This story has been updated to correct a previous version that stated Doug Marrone and Tyrone Wheatley were fired by Syracuse in 2012. In fact, Marrone left to take the Buffalo Bills head-coaching job and Wheatley followed him there. The News regrets the error.

How did Darius Phillips, college football’s latest sensation, end up at Western Michigan?

Truth is, he almost didn’t.

Phillips was all set to head to Syracuse, a Power 5 school, when head coach Doug Marrone left to take the head coaching job with the Buffalo Bills. As a result, running backs coach Tyrone Wheatley followed Marrone to Buffalo. Wheatley, the former Michigan star, was the lead recruiter of Phillips, who, like Wheatley, was a Dearborn Heights Robichaud product.

So when Wheatley left, Phillips didn’t have any strong connections to Syracuse, so he re-opened his recruiting. Central Michigan called. So did Eastern Michigan. But it was P.J. Fleck, the new coach at Western Michigan, who made the best pitch.

Phillips became a Bronco. Since, he’s become a star.

“I was going there because of Tyrone Wheatley,” Phillips said the other day. “When he left, I didn’t know anybody else.”

Now, day by day — 100-yard kick return for a touchdown after 100-yard kick return for a touchdown —there are few left who don’t know much about Phillips, a special-teams and defensive star in Kalamazoo.

In Saturday’s loss to Michigan State, he had a 100-yard kickoff return for a touchdown, the fourth 100-yarder of his career — including his second in as many weeks (he had one against Southern Cal, too), and his second in three years against Michigan State.

He also had a 67-yard fumble return for a touchdown against the Spartans in earning Mid-American Conference special-teams player-of-the-week honors for a second consecutive week. Phillips, now a senior, has 13 career touchdowns, and has scored in five different ways. The only ways missing — rushing, and passing.

He doesn’t expect to get either one of those.

“I don’t think I’ll ever be a running back,” he said, with a laugh.

Asked if he might lobby new coach Tim Lester for a crack at it this season, he said, “No, no, and I’m OK with it.”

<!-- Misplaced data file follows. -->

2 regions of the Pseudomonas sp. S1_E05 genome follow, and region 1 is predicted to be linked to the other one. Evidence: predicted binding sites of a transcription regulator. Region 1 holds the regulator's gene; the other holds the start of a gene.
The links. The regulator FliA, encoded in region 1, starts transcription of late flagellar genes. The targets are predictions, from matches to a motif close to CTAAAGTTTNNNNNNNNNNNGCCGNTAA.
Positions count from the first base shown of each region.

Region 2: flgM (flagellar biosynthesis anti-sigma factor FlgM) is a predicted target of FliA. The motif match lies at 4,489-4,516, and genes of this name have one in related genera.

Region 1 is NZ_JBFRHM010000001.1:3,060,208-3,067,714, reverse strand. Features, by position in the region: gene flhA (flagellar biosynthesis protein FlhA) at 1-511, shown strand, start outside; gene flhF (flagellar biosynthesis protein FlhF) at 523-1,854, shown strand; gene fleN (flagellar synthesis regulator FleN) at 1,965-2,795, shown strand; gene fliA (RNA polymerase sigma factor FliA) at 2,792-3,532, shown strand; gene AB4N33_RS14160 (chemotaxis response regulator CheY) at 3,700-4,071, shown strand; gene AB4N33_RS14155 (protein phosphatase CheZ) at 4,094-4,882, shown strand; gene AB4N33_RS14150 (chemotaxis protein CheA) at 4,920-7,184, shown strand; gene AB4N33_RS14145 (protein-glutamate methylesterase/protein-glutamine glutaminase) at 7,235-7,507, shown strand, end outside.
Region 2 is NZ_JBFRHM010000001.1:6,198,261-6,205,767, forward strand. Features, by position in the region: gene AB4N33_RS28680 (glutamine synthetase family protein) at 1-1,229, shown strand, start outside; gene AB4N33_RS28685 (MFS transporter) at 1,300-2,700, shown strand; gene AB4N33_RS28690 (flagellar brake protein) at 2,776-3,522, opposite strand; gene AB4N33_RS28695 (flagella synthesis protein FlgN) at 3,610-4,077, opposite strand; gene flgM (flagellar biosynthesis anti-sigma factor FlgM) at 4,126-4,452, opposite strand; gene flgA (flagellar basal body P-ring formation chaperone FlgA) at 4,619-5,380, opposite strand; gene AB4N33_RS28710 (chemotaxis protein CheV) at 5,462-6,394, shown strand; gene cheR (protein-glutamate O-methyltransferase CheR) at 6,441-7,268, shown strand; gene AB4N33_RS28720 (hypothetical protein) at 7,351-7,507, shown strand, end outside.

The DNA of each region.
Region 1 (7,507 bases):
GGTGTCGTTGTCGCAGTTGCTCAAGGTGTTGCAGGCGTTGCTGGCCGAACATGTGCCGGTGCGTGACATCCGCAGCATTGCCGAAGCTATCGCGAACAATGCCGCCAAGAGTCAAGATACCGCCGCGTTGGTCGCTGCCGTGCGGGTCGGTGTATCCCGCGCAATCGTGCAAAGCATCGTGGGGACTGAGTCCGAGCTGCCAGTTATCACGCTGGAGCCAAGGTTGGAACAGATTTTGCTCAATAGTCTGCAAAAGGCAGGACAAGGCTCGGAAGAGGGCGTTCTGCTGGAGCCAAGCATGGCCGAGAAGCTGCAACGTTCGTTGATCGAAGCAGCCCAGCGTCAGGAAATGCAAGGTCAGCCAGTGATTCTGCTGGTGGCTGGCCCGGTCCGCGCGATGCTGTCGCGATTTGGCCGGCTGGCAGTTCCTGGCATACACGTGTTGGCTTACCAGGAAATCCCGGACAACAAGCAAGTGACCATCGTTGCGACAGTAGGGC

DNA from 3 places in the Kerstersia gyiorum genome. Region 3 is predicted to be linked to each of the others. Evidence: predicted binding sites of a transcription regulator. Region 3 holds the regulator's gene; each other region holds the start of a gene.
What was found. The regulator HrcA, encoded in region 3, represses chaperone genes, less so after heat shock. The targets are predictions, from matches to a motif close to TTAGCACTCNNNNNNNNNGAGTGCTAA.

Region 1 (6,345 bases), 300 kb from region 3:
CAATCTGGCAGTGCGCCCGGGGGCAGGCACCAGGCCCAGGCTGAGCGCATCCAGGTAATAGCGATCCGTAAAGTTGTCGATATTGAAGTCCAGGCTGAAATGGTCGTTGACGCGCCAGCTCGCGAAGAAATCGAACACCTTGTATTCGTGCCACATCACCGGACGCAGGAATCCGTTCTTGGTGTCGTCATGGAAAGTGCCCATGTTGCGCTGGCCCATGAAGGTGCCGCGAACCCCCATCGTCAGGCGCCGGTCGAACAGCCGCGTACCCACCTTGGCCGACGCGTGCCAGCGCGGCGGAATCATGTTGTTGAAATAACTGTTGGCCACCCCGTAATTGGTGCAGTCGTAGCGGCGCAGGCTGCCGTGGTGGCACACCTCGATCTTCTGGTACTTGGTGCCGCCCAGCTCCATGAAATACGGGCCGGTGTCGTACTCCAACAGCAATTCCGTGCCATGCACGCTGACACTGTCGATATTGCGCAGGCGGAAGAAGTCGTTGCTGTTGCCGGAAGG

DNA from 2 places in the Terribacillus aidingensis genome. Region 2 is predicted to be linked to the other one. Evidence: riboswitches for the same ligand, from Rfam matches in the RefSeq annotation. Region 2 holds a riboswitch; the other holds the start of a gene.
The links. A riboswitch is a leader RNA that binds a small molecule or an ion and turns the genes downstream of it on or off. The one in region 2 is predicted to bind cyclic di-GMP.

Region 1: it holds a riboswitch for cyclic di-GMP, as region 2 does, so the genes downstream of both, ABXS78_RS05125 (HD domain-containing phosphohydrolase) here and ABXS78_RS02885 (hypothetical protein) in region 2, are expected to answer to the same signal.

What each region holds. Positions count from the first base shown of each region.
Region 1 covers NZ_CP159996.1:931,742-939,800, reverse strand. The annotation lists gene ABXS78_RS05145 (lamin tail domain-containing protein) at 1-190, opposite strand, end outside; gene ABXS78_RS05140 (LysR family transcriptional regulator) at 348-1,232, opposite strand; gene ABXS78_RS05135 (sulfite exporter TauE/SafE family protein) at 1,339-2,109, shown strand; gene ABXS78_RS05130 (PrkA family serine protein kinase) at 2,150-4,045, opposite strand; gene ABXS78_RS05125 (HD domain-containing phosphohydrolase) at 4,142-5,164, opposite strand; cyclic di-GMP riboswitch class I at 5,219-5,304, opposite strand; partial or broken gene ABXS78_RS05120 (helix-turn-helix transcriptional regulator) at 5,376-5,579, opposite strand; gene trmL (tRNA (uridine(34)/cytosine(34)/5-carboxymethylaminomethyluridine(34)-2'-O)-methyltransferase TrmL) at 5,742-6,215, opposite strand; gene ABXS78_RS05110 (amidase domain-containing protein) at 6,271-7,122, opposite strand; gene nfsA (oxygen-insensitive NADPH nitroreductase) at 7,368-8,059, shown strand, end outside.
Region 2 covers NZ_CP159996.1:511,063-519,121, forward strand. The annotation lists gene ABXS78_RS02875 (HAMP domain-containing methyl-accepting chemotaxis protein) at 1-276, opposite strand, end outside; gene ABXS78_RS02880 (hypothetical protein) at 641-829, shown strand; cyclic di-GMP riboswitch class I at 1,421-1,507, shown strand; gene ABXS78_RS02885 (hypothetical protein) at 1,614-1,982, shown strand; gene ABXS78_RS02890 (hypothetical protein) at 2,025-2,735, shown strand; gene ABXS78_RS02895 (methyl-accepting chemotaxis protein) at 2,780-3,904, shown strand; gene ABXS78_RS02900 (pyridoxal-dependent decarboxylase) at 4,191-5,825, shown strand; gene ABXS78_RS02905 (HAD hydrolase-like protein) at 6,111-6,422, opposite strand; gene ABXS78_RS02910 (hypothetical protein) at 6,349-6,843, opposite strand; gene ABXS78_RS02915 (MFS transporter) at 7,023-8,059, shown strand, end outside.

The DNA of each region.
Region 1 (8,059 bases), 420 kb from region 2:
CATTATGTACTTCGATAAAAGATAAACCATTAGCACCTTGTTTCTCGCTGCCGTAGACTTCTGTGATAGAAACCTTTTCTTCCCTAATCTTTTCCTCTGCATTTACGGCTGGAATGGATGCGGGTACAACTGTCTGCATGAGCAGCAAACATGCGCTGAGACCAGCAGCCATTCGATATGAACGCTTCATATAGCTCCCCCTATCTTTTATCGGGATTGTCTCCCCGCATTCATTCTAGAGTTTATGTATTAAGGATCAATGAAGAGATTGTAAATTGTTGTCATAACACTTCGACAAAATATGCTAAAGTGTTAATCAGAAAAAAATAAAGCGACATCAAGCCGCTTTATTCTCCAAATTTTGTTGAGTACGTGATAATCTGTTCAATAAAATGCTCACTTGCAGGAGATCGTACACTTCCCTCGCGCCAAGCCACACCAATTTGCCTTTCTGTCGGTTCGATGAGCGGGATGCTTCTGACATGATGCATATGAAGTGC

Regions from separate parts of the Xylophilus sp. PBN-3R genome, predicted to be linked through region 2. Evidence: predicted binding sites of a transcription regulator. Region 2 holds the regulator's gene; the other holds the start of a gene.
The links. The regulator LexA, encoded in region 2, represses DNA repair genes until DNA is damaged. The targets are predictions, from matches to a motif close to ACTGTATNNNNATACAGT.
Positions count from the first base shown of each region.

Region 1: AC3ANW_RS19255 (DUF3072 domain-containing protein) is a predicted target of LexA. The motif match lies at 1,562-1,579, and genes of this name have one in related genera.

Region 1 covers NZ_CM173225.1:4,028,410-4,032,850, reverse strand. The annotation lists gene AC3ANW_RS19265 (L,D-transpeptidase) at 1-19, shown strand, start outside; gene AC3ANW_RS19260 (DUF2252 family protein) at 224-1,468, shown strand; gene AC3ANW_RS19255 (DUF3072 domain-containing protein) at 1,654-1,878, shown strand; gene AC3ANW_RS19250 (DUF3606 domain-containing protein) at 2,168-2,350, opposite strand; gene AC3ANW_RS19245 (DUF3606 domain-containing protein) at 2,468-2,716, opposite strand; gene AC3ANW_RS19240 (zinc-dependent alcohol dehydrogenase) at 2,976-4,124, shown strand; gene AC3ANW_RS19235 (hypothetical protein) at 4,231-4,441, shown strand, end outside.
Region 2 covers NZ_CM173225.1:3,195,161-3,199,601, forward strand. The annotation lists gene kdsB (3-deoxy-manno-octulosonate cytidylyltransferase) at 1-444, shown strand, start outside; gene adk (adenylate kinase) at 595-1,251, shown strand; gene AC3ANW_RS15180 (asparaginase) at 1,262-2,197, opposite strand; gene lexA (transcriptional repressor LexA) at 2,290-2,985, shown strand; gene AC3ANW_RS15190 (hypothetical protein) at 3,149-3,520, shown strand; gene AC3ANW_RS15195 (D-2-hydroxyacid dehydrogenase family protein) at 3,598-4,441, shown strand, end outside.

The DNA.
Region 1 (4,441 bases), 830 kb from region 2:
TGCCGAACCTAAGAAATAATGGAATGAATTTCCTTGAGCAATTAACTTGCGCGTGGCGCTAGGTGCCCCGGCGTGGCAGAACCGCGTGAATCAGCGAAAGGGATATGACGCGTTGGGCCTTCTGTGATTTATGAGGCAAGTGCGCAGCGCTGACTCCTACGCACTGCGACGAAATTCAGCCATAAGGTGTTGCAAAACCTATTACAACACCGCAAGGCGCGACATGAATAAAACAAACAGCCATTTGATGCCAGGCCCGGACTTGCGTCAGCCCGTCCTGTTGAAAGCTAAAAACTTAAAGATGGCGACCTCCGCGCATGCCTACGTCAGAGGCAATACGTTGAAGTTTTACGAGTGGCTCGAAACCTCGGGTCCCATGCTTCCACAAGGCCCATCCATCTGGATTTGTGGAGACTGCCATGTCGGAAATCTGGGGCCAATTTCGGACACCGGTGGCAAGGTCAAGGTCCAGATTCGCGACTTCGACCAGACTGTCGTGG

As a four-year player in the MAC, Phillips has played football games on many different days — including the typical Saturdays, as well as the weekday games they call MACtion.

Never five years ago, however, did he envision himself playing someday on Sundays. Now, that possibility is becoming exceptionally real.

He’s positioning himself nicely for the NFL Draft, and those Devin Hester comparisons — they don’t hurt.

Not that Phillips, who tries to tune out social media as much as possible, has ever heard them.

“I actually haven’t heard of that till you just said it,” Phillips said. “That’s a huge honor. It’s great to be in a conversation with somebody as great as Devin Hester.”

Phillips was a star receiver at Robichaud, and after redshirting his first year at Western Michigan, he was a receiver in his redshirt freshman season, too. After the year, though, Fleck took stock of the program, noticed the team was going to be thin on defense, and approached Phillips with the idea of moving to the other side of the ball.

Phillips, now 21, was reluctant at first, and that’s an epic understatement. But Fleck asked him to trust him, and promised this was Phillips’ best shot at a career in the NFL someday.

All of a sudden, someday is not that far away for Philips, the 5-foot-10, 190-pound cornerback who now has 11 career interceptions and three fumble recoveries.

NFL Draft projection sites have him as a fifth- or sixth-round pick, but that’s only likely to keep improving over the course of this season.

“Actually, I couldn’t have believed (the NFL chatter),” he said, ahead of this week’s home game against Idaho. “It’s like a dream come true.

“It’s just praying and believing in yourself, and coaches believing in you.”